Manufacture and Validation of Advanced Cell Culture Inserts; Too Rare to Care: Efforts to Promote Orphan Drug Development in the United States

Davis, Meredith, School of Engineering and Applied Science, University of Virginia
Christ, George, EN-Biomed Engr Dept, University of Virginia
Costella, Lauren, Luna Labs USA
Earle, Joshua, EN-Engineering and Society, University of Virginia
Norton, Peter, EN-Engineering and Society, University of Virginia

Technical Topic:

Manufacture and Validation of Advanced Cell Culture Inserts

My technical project is the manufacture, optimization, and validation of electrospun nanofiber membranes used in cell culture inserts for advanced cell culture applications. My teammates for this project were Sarah Grasmeder, Eric Donohue, and Sania Saeed. We partnered with Dr. George Christ in the UVA biomedical engineering department and Lauren Costella at Luna Labs to build off the previous work done on Luna Labs’ RESORB cell culture insert project. The purpose of this project was to create a more biomimetic substrate for cell culture to promote cell adhesion and proliferation and addresses the need for more realistic in vitro cell models. Due to the customizability of electrospinning, these inserts can be modified to fit the needs of many cell culture applications and can be applied to different fields of biomedical research such as tissue engineering and pharmaceutical development. Using mammalian cell culture protocols and electrospinning methods, we conducted a series of trials to optimize a staining protocol to characterize cell viability on electrospun membranes. Based on this protocol, we tested the effects of plasma treating membranes on cell viability and experimentally evaluated four different membrane chemistries for compatibility with myoblast cell culture.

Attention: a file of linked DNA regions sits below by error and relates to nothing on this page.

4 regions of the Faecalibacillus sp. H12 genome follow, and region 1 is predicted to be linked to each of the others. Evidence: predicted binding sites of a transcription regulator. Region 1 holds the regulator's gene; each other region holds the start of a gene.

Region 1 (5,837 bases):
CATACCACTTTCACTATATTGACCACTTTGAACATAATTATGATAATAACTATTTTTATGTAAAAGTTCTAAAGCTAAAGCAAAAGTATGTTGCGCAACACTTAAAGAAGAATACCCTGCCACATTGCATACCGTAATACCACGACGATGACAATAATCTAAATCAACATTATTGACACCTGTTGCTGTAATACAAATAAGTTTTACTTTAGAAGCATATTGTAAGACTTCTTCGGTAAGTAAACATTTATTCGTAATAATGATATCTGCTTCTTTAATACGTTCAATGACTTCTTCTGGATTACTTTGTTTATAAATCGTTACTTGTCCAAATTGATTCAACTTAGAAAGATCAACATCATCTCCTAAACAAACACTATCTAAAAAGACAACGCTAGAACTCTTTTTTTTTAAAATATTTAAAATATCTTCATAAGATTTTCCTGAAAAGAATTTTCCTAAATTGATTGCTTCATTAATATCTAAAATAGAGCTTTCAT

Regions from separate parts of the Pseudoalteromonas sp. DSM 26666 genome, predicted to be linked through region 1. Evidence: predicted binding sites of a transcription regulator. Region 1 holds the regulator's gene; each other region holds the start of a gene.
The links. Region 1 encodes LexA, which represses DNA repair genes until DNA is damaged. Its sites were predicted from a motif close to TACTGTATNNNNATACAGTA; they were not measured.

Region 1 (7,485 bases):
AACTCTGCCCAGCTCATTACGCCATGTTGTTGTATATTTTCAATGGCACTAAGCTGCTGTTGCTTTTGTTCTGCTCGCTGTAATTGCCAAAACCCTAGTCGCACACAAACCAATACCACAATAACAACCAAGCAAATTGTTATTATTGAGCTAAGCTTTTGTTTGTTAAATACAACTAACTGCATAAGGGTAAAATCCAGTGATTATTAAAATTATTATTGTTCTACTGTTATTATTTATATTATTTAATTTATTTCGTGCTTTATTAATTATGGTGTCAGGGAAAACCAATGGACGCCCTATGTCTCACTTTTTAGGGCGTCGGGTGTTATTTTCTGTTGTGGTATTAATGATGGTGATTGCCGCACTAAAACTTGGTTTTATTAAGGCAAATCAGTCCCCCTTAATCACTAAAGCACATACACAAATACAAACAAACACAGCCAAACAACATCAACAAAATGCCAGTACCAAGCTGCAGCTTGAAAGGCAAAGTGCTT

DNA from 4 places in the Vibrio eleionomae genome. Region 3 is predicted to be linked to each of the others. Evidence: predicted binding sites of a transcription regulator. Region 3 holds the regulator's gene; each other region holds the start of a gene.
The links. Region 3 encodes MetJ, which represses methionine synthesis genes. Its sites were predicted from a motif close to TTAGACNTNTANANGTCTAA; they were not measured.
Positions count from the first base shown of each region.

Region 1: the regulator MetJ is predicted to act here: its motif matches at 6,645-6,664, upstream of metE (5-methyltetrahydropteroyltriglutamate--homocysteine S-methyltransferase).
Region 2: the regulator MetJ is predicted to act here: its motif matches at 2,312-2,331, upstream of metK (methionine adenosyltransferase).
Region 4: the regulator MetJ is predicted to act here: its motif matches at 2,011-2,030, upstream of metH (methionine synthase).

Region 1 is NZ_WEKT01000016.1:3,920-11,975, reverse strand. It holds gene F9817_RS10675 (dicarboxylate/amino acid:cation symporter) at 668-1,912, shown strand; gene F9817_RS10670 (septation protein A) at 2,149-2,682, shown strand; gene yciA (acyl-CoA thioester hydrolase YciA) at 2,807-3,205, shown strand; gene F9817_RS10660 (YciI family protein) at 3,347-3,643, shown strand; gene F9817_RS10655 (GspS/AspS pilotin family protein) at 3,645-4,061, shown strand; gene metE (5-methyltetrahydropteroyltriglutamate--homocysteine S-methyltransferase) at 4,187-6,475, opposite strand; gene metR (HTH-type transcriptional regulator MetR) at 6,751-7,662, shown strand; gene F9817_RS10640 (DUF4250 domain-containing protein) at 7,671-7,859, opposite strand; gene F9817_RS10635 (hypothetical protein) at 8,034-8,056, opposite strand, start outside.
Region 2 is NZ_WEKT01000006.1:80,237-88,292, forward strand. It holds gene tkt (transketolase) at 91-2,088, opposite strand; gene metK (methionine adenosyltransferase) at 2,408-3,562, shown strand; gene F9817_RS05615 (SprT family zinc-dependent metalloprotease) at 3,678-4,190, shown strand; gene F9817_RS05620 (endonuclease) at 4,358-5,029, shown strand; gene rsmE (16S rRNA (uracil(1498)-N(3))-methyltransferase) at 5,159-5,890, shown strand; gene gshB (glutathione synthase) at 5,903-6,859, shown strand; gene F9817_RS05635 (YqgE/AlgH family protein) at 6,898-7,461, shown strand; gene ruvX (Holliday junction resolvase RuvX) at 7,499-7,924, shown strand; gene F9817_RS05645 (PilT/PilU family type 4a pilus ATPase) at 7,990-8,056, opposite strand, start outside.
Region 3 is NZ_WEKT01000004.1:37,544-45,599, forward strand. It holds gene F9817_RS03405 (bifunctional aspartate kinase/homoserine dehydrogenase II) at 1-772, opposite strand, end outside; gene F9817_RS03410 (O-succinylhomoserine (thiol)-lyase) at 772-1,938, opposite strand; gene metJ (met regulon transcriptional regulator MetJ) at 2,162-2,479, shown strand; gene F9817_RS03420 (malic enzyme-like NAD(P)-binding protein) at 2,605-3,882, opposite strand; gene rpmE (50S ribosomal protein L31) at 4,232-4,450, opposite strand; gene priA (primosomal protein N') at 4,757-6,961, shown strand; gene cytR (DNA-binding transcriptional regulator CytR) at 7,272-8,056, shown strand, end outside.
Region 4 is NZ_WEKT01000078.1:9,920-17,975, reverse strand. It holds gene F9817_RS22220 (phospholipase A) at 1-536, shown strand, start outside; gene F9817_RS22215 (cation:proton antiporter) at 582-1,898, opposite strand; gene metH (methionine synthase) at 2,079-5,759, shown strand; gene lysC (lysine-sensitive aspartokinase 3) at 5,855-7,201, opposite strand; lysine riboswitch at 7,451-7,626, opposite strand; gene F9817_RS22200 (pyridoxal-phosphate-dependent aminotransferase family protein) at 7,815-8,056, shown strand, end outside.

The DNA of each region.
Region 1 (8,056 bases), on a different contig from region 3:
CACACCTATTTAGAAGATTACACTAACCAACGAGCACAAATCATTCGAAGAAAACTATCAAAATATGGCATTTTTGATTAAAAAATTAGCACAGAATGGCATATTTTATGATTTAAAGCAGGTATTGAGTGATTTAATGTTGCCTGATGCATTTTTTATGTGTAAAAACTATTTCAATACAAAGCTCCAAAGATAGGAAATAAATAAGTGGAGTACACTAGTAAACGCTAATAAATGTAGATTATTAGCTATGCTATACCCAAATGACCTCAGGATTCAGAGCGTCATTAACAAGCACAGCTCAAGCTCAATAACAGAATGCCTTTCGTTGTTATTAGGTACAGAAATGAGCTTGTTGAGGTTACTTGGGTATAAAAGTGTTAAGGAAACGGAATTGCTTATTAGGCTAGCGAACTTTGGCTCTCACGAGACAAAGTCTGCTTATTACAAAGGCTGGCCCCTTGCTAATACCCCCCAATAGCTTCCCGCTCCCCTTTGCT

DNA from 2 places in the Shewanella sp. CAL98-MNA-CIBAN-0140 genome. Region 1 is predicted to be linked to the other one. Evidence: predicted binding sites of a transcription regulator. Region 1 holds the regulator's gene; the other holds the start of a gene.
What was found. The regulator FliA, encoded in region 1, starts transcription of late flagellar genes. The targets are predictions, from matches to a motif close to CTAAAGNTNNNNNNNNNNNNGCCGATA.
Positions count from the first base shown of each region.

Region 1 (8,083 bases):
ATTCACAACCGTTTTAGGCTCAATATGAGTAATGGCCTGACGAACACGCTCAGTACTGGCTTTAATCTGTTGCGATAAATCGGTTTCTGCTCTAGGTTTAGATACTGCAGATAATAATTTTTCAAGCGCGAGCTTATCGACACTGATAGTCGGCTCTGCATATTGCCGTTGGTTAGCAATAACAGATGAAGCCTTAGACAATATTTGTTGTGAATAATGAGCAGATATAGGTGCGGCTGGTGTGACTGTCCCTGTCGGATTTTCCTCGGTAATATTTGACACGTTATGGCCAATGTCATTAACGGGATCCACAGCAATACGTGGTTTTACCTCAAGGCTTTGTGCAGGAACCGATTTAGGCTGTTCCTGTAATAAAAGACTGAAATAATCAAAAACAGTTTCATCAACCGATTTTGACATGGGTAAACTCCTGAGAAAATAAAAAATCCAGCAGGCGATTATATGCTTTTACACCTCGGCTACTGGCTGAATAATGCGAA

STS Research Topic:

Too Rare to Care: Efforts to Promote Orphan Drug Development in the United States

My STS research paper explores the dynamic relationships between governmental agencies, patient advocacy groups, and pharmaceutical companies and how these relationships can be used to increase orphan drug development. As defined by the Orphan Drug Act (ODA) of 1983, orphan drugs are those used to treat rare diseases affecting less than 200,000 people in the US. Drug development is often an expensive, long, and risky process. In order to mitigate risk and receive the best return on investment, pharmaceutical companies typically focus on developing common blockbuster drugs that can be used to treat large populations of affected individuals. Because of this, orphan drugs are historically underdeveloped. Since the creation of the ODA, the production of orphan drugs has greatly increased and continues to rise. I argue that this increase is the direct effect of mutual alliances formed by participants. Using the individual resources available to each participant group, they cultivate an environment in which all participants can achieve their agendas through the promotion of orphan drug development.

BS (Bachelor of Science)
Orphan drugs, Cell culture inserts, Electrospinning

School of Engineering and Applied Science
Bachelor of Science in Biomedical Engineering

Technical Advisors: Dr. George Christ and Lauren Costella
STS Advisors: Dr. Joshua Earle and Dr. Peter Norton
Technical Team Members: Eric Donohue, Sarah Grasmeder, and Sania Saeed

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Issued Date: